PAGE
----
With A level results out and the dust settled from the clouds of Clearing, I presume that by now those starting university next month know where they are going. For most that means moving out of home and into one of the biggest changes in life. What have you heard?
“It is the best 3 years of your life”.
“Uni is the place where you make lifelong friends”
“Get ready to party!”
However, for many Christians we can also hear some other more worrying messages.
“Universities are the home of atheism and are intrinsically anti-Christian”
“Unless you drink and sleep around you won’t get the proper uni experience”
“50% of young Christians lose their faith at university”
These warnings, can force many into a fixed survival mind-set when they start university, leading them to be content with “If I can get through university with my faith in tact then I have done well”. Occasionally this can infect Christian Unions as well, they can become Christian clubs where members live in a bubble together, batten down the hatches, and try to weather the storms and temptations of worldly uni life.
Now whilst I don’t want to completely write off the warnings that you may have heard from friends, parents or youth workers, I do want to challenge this survival mentality.
After all it is hard to imagine a more hostile environment than the early church found itself in after Jesus ascended. Jesus had just been crucified by the authorities and those same authorities were not prepared to let his message continue. They faced constant persecution and the threat of death would have been daily concern for a first century Christian. However, if they had spent their lives huddled up in an upper room, hoping to not lose their faith, then there would be no church today. To the early church, to have a Christian faith meant a growing relationship with God through Jesus and they felt compelled to share this.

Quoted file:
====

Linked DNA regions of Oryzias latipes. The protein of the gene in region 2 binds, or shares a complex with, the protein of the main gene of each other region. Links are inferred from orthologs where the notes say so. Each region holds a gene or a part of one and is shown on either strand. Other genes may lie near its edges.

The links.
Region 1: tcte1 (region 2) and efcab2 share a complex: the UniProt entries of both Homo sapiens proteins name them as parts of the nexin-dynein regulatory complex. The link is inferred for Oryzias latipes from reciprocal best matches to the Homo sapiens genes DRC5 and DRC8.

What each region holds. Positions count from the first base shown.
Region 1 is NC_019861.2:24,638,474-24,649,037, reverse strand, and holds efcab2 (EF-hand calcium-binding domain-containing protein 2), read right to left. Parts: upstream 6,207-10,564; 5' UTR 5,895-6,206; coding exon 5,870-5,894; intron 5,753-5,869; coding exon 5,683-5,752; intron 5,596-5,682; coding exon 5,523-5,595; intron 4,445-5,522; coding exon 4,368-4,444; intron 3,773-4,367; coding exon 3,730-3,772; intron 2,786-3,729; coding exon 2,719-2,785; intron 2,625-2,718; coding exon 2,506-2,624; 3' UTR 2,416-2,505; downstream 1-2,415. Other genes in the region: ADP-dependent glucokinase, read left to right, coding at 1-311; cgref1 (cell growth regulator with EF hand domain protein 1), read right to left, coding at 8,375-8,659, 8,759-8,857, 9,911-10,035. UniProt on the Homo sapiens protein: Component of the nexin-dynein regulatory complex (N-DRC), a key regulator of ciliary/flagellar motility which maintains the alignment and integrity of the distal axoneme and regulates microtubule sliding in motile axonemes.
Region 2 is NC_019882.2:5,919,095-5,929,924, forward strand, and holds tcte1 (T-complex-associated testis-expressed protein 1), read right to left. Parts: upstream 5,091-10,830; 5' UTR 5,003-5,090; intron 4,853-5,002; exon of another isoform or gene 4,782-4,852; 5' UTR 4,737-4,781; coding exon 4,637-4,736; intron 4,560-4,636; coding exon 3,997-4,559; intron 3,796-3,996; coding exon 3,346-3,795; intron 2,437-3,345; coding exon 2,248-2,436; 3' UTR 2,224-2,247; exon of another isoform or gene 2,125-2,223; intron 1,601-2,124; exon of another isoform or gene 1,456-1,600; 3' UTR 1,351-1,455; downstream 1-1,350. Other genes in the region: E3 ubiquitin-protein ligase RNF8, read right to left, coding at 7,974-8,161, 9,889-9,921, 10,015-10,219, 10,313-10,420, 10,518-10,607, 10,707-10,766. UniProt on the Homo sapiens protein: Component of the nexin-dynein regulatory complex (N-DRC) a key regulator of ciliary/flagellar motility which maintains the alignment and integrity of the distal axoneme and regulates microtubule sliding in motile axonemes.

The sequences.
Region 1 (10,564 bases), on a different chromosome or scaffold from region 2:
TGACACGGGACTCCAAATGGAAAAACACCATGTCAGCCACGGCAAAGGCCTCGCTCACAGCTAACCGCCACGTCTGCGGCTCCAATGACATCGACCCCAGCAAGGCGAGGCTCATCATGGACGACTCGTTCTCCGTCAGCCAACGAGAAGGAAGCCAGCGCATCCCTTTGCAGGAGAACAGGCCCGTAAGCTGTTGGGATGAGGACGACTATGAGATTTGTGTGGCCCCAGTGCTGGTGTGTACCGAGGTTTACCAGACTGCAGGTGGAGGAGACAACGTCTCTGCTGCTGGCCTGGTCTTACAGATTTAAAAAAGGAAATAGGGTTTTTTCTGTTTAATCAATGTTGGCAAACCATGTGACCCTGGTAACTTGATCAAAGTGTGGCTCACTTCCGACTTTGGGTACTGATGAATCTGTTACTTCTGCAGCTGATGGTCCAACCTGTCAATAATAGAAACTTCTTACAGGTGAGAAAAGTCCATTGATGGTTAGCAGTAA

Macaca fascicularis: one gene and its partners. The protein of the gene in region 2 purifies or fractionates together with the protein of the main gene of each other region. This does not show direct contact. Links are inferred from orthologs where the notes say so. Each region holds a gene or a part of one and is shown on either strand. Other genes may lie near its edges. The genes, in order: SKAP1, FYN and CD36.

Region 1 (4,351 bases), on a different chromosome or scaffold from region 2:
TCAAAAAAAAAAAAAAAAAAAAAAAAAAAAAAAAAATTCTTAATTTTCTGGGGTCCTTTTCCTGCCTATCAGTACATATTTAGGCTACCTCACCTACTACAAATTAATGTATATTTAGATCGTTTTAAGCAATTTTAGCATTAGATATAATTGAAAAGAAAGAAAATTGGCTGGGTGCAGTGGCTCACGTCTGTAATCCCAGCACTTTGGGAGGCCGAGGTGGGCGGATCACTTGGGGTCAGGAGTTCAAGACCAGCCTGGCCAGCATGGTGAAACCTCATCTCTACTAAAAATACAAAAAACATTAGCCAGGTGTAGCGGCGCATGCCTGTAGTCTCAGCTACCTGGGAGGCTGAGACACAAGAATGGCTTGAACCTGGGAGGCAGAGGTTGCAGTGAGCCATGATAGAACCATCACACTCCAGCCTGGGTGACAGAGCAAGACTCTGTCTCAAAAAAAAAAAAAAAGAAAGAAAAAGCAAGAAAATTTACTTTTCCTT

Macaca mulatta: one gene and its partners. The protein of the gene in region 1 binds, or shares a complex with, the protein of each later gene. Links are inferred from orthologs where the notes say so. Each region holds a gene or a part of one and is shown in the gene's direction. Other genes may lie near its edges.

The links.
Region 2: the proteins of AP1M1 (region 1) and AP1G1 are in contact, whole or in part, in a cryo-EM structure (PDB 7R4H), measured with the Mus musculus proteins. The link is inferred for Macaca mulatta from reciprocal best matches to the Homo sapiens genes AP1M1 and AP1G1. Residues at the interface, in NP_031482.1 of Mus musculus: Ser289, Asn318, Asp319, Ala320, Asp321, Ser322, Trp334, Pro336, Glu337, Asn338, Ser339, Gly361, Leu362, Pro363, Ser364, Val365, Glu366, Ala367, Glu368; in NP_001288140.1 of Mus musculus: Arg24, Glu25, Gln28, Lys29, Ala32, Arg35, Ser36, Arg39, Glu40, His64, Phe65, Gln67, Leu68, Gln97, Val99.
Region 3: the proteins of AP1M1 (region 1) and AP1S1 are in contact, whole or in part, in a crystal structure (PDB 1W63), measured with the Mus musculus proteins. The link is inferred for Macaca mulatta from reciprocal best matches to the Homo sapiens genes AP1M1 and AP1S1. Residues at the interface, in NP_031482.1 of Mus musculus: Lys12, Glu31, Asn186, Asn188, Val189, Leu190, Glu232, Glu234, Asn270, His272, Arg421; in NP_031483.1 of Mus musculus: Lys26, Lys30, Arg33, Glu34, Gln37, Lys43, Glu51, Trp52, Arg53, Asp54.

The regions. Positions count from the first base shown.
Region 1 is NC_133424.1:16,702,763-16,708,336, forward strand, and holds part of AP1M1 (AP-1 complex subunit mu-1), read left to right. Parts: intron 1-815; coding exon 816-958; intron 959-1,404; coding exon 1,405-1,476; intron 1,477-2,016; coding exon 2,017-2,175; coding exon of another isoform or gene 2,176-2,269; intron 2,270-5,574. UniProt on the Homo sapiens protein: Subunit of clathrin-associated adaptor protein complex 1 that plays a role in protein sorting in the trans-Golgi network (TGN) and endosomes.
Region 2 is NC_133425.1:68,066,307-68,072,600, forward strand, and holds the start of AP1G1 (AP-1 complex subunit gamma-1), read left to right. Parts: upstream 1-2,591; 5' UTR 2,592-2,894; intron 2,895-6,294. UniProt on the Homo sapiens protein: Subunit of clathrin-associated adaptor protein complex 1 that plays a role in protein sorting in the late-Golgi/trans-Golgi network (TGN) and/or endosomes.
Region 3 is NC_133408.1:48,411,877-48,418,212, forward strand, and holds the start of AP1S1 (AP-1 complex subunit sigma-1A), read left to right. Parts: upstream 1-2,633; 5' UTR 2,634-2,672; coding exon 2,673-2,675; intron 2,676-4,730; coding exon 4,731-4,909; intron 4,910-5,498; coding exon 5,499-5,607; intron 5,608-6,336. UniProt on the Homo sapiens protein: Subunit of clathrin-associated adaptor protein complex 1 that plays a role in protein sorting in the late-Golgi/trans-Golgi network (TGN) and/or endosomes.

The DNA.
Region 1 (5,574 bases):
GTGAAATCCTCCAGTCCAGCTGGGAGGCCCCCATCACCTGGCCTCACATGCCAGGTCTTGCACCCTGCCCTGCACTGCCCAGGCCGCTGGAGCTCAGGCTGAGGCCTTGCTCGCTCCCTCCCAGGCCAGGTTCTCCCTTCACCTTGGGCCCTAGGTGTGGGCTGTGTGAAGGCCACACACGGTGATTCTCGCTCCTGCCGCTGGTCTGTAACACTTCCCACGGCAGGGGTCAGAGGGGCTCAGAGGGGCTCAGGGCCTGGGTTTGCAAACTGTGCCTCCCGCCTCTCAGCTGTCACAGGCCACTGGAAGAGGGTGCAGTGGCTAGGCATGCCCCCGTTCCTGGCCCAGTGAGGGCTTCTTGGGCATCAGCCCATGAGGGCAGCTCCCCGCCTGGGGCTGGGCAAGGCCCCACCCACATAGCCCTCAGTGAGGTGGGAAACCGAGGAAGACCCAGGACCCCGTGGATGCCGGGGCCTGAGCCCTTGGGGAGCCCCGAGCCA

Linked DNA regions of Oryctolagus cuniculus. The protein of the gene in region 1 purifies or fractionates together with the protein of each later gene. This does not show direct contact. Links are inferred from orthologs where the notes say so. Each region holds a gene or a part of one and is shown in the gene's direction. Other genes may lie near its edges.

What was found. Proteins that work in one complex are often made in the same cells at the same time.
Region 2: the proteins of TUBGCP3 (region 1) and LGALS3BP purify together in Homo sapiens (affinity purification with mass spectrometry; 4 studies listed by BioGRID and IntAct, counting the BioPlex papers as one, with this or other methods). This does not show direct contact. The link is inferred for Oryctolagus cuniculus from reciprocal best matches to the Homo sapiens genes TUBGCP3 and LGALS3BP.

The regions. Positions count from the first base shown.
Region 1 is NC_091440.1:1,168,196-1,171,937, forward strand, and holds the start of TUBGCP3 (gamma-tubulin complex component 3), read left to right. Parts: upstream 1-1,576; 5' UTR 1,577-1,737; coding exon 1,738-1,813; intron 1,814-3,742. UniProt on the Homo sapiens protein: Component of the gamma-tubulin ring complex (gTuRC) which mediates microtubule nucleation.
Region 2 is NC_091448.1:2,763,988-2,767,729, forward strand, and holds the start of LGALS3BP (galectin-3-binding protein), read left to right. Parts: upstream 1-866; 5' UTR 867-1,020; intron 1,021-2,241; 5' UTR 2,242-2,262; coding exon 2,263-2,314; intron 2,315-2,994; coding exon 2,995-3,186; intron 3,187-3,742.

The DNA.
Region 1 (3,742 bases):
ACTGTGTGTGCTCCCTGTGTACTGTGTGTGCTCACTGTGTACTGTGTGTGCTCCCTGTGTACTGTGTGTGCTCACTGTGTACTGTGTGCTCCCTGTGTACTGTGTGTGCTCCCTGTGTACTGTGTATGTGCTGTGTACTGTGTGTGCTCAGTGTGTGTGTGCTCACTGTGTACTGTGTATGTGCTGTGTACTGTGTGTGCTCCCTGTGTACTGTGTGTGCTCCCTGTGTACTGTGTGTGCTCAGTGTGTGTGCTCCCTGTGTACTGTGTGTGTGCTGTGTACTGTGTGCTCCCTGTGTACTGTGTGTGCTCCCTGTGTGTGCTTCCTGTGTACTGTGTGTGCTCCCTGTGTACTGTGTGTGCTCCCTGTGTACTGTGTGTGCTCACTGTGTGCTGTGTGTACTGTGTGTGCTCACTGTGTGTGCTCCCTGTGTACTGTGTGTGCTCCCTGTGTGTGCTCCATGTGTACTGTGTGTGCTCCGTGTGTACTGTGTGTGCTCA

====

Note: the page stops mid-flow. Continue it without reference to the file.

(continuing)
Rather than aiming to survive uni, I want to encourage you to aim to thrive!
University is often a time where people can reinvent themselves, maybe shrug off those awkward reputations they got in year 8 and make their own decisions in life. Combine this with the numbers of international students coming from countries where Christianity is almost non-existent and actually your university is an amazing opportunity for mission. You can live as a missionary without even leaving the country, the way you live can shine a light in the darkness, and you may be the only Christian your friends ever know.
I will finish with three tips for you to bear in mind that in my experience will help you and your faith to not only survive but thrive at university.
1. Name drop Jesus from the start
It can be easy to keep your faith hidden with your hall or course mates. However, Fresher’s week is a time where everyone is getting to know everyone so there will be plenty of opportunities to say that you are a Christian. Many students have done this, and in doing so have given other Christians the confidence to reveal themselves. If you check into your halls on the Saturday, why not tell people you are going to find a church for the next morning.
Don’t be weird about it, just be honest where the opportunity arises. After all, if we’re weird or awkward about Jesus, we’re teaching people to be weird or awkward about Jesus.
2. Make finding a church a priority
There will more than likely be several churches around your university, many of them will support students specifically (often through food!). There is no such thing as solo Christianity, and whilst CU’s are brilliant for mission, they are not meant to replace Church. Make an effort to visit some churches in the first few weeks and have it in your mind to commit to a church by November. Before you go, check out the following website which will help you to linkup with student workers (like me!) that are close to your university: http://www.fusion.uk.com/linkup
3. Get out of the Christian bubble
Thriving at uni as a Christian doesn’t happen if you only spend time with Christians, you need to make friends with people who hopefully you will get the chance to introduce to Jesus. Most unis will have more Christians than your youth group at home, and with it comes to opportunity to spend your their time with Christians. Avoiding the bubble doesn’t contradict the need to find Christian community at church, but you need to work out some sort of balance. Maybe join a sports team or a society and pray that God would use in that situation.
For some of you this might mean being involved in your CU and helping it to be focussed on reaching campus with the gospel. UCCF are an organisation that support CU’s throughout the country and they also have a tool to link you up to Christians at your university here as well as giving you a resource for sharing your faith: https://www.uccf.org.uk/starting-uni/link-up